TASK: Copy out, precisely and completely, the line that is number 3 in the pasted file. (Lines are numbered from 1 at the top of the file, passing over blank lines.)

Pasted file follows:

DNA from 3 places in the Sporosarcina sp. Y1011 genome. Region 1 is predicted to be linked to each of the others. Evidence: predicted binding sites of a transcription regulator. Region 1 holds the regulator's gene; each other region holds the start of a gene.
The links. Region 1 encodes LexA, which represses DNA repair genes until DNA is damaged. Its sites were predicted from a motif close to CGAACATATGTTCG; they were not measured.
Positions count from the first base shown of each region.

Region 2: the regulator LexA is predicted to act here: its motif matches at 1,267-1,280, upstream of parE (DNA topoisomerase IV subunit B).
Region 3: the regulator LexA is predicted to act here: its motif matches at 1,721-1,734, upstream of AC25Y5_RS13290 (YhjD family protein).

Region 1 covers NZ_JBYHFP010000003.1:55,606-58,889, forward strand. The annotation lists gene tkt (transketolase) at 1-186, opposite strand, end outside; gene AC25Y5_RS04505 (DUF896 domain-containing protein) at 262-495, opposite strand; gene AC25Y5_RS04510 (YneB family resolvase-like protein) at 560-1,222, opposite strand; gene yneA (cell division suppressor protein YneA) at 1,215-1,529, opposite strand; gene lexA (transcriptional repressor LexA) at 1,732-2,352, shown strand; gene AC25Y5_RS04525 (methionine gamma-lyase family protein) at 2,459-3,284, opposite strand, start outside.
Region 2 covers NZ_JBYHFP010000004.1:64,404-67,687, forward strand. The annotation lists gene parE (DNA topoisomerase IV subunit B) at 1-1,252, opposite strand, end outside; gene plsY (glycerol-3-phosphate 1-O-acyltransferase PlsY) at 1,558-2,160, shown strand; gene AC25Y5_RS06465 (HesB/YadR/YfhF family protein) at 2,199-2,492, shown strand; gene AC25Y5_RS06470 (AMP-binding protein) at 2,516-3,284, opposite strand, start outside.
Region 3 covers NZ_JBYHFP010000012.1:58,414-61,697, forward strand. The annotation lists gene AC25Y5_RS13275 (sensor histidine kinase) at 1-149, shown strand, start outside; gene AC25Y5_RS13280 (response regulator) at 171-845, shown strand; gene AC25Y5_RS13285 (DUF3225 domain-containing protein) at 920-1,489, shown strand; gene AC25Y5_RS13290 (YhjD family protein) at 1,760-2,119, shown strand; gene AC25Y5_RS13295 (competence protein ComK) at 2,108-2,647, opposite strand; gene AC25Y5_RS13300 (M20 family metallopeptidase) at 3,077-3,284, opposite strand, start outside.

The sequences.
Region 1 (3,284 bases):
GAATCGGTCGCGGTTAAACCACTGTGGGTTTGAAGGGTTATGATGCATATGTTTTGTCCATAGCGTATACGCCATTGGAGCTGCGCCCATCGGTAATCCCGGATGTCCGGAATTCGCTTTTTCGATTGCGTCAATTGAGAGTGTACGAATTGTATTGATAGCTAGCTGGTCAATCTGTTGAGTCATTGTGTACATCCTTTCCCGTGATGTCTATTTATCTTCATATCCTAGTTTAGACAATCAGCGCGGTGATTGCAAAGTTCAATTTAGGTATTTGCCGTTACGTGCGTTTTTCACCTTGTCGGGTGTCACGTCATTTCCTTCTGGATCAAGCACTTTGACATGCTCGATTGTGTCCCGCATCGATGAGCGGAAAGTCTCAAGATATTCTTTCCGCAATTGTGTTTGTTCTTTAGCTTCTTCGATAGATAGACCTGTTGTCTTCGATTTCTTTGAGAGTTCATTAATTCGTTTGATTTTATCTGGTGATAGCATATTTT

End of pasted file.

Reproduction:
Positions count from the first base shown of each region.